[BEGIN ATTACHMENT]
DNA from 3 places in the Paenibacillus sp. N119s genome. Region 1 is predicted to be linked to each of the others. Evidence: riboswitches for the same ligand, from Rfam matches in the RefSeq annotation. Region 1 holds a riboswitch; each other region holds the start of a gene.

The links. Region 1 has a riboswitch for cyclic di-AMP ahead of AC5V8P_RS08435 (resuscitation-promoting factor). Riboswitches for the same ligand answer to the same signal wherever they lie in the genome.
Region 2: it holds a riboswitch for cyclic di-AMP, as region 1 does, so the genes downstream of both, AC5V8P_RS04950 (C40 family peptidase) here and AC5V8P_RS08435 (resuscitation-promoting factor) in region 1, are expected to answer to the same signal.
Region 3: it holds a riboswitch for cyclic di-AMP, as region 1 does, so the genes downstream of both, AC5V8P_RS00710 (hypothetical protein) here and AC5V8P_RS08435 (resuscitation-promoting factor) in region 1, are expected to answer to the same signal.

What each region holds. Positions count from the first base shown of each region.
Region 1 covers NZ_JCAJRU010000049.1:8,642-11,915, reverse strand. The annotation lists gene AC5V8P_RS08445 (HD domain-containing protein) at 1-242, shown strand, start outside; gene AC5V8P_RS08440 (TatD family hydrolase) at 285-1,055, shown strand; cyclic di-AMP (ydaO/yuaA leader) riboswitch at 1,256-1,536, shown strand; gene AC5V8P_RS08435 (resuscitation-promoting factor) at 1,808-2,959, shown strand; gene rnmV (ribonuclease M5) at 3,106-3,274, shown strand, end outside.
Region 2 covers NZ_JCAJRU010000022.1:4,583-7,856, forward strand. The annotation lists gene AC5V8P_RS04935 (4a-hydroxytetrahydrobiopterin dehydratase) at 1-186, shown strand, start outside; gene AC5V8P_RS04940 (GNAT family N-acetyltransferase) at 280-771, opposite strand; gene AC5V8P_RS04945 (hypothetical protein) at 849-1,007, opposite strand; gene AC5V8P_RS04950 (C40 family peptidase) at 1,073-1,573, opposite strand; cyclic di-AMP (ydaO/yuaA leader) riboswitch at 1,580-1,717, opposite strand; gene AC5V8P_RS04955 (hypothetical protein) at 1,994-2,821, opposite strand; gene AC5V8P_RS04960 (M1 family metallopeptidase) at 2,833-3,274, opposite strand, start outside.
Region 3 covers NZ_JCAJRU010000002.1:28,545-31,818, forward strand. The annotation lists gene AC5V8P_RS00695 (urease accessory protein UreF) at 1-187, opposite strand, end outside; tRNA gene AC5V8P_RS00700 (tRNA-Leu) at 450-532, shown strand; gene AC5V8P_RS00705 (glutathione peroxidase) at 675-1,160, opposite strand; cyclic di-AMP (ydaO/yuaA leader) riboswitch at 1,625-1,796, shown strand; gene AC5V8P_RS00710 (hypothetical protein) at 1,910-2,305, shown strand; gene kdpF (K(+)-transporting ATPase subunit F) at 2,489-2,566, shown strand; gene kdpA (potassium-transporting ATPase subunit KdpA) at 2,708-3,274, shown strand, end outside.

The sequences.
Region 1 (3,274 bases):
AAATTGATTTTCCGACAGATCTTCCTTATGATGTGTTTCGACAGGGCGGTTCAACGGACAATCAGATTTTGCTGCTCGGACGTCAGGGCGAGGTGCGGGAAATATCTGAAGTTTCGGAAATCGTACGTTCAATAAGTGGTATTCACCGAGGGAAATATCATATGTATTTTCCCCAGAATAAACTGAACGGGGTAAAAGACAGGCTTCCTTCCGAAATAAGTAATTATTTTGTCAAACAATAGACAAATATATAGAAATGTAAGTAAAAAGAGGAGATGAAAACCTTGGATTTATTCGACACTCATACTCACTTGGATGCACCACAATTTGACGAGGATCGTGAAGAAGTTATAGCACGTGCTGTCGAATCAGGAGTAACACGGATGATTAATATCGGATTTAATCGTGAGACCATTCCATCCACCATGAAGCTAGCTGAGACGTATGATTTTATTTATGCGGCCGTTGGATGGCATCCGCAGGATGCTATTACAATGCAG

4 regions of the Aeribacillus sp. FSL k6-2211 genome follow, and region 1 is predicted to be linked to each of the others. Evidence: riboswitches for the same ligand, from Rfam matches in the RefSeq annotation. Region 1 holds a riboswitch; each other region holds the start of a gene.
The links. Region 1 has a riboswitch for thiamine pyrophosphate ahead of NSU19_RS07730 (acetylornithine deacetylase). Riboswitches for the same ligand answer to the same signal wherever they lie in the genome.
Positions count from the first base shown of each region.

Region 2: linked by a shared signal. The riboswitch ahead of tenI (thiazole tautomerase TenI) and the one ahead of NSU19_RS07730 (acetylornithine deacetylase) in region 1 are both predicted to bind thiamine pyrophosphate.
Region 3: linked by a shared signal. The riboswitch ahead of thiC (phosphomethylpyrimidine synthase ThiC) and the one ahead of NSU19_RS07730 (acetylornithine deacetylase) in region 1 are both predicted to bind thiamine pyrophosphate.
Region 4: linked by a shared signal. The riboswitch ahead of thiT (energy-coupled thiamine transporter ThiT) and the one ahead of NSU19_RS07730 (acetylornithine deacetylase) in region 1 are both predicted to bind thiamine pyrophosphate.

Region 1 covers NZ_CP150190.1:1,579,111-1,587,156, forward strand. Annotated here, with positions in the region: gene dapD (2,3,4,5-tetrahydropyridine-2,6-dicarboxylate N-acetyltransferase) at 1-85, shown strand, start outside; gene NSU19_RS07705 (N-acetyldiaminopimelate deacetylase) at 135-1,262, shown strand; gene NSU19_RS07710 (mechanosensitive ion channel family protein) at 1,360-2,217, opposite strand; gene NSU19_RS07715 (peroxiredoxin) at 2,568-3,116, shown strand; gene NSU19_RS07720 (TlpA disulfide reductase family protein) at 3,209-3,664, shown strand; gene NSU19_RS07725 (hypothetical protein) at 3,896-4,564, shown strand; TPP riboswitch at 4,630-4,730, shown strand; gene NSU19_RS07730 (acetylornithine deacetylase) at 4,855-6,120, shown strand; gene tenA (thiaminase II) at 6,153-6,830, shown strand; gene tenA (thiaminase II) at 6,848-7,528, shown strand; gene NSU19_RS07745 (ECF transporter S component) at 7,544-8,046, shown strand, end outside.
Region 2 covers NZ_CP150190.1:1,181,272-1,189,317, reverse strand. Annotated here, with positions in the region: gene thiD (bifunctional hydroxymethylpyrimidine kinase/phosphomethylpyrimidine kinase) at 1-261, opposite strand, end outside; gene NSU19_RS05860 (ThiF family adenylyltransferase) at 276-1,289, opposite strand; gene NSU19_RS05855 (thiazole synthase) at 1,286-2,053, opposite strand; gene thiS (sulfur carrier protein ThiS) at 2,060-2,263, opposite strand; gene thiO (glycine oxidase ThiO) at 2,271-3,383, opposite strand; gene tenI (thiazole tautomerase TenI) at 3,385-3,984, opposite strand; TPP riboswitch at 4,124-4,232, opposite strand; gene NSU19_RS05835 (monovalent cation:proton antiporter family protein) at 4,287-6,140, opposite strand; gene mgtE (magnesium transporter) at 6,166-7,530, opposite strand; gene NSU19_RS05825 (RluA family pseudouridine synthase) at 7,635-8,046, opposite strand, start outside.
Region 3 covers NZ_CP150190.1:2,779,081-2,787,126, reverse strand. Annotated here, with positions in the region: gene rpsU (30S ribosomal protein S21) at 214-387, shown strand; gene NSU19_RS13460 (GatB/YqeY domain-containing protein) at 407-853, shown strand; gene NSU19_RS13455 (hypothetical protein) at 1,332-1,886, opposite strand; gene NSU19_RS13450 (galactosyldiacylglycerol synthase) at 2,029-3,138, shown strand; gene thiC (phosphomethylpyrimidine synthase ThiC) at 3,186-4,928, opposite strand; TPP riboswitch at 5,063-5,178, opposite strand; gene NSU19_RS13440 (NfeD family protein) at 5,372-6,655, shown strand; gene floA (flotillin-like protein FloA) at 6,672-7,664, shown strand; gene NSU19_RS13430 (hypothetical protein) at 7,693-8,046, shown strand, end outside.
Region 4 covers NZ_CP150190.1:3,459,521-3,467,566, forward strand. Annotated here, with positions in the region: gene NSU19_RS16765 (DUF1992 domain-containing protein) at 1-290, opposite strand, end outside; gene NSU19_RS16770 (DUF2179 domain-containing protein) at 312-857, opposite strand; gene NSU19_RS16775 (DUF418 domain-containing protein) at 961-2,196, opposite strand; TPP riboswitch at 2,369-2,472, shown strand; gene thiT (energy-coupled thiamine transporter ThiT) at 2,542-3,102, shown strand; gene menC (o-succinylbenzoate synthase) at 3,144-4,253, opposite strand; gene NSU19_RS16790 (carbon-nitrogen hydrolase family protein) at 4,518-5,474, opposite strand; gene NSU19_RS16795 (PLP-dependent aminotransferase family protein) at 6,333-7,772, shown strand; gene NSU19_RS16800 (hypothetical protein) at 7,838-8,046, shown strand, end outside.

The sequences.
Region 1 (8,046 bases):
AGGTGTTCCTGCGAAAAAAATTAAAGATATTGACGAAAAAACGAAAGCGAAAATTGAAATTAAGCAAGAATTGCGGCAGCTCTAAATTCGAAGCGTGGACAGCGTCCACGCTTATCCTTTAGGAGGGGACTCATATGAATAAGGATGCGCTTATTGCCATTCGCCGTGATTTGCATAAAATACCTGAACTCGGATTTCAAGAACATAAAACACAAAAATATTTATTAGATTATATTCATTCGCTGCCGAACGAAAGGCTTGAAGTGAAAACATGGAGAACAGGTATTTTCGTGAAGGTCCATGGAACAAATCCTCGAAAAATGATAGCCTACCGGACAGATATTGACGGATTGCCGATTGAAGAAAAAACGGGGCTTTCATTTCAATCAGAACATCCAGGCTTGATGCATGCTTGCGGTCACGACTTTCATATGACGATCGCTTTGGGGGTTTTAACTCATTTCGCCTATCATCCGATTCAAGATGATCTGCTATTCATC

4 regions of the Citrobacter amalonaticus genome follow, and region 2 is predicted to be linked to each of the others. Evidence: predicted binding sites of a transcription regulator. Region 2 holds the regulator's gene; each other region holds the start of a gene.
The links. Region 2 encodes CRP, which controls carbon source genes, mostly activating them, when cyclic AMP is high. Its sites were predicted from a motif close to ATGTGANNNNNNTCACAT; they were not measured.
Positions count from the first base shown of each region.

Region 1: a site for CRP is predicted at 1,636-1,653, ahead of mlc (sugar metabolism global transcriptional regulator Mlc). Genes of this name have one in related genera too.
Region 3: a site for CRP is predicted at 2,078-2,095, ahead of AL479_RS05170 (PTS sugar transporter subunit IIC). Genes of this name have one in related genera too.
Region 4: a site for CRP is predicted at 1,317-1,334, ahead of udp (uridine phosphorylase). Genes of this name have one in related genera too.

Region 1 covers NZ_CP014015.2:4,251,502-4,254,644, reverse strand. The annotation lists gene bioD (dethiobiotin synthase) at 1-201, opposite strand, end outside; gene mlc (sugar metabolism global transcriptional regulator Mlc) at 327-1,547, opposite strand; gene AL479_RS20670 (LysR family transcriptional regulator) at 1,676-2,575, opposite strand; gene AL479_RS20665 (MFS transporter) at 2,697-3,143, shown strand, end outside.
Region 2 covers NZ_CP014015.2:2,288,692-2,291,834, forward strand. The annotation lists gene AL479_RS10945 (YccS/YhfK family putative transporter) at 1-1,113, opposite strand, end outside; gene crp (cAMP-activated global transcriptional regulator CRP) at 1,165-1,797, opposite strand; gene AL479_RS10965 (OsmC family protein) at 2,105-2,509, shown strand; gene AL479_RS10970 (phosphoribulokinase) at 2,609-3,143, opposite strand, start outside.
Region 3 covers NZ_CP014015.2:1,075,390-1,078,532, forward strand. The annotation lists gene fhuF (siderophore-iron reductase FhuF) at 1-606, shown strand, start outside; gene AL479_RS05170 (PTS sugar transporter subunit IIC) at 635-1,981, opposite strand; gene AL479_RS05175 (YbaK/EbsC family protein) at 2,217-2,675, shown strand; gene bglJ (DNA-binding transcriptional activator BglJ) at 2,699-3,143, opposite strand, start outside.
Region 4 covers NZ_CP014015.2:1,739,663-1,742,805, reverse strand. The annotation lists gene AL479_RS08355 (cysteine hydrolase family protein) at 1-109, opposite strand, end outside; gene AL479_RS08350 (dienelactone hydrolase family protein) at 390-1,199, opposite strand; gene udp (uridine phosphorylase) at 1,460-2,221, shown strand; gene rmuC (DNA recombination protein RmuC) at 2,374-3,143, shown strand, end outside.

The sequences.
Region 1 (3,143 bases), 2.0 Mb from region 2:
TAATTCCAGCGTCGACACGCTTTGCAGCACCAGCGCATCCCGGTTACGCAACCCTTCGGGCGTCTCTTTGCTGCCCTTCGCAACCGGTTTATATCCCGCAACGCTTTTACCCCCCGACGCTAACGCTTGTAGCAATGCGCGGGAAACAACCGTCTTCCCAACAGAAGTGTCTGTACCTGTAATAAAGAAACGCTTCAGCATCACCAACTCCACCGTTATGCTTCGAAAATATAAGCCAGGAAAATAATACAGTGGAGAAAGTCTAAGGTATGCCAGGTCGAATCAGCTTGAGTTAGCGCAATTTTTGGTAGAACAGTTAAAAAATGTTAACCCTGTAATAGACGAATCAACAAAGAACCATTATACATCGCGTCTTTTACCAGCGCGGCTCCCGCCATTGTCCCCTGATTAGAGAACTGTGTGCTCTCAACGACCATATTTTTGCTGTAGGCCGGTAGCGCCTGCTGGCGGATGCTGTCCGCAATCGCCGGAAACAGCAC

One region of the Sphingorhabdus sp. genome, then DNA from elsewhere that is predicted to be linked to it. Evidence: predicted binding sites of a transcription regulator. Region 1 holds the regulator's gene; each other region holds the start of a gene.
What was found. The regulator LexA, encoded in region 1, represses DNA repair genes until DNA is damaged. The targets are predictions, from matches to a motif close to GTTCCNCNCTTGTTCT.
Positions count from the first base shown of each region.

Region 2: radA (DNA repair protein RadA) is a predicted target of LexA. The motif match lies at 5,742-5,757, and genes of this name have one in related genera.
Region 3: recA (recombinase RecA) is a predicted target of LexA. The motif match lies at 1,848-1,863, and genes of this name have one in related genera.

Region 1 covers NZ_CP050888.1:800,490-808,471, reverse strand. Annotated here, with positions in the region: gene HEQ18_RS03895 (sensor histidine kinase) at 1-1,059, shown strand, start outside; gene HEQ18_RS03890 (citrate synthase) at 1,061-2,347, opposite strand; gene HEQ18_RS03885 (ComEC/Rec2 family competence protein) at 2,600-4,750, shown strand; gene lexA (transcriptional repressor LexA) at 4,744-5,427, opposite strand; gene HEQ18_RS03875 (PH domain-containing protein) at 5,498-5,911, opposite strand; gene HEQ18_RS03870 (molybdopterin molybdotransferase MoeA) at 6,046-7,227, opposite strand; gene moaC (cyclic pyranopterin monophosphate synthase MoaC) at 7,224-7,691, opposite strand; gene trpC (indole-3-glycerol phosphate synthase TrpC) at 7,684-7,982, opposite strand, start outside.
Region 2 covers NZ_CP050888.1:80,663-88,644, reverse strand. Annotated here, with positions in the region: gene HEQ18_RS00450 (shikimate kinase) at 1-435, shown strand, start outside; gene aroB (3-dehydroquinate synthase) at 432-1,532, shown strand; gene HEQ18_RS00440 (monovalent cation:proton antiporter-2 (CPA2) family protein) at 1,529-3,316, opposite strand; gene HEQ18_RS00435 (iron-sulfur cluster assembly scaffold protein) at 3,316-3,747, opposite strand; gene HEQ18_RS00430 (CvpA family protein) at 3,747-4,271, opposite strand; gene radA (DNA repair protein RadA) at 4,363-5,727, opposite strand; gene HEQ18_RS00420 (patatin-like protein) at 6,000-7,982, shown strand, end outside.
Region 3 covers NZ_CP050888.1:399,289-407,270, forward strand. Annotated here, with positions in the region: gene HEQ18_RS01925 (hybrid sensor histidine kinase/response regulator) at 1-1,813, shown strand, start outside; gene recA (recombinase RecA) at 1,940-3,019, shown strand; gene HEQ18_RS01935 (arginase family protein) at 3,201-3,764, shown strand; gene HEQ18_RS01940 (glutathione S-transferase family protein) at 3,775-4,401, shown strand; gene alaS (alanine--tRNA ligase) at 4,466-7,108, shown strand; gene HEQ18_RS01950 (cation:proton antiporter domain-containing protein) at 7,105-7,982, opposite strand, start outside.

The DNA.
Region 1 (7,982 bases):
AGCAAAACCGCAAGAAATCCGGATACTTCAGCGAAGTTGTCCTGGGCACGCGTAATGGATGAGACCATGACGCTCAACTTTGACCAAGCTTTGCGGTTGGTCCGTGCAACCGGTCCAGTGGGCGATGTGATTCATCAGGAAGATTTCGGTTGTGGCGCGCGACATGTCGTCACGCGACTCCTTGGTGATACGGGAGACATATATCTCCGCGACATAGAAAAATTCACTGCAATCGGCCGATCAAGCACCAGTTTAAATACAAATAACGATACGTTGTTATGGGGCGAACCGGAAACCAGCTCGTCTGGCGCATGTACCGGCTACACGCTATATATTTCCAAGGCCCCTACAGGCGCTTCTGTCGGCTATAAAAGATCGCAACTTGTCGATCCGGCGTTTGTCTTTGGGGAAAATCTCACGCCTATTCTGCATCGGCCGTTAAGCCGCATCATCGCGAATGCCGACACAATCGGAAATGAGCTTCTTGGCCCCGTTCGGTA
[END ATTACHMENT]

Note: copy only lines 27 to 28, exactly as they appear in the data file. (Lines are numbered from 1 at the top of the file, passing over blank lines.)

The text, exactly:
Positions count from the first base shown of each region.

Region 1: a site for CRP is predicted at 1,636-1,653, ahead of mlc (sugar metabolism global transcriptional regulator Mlc). Genes of this name have one in related genera too.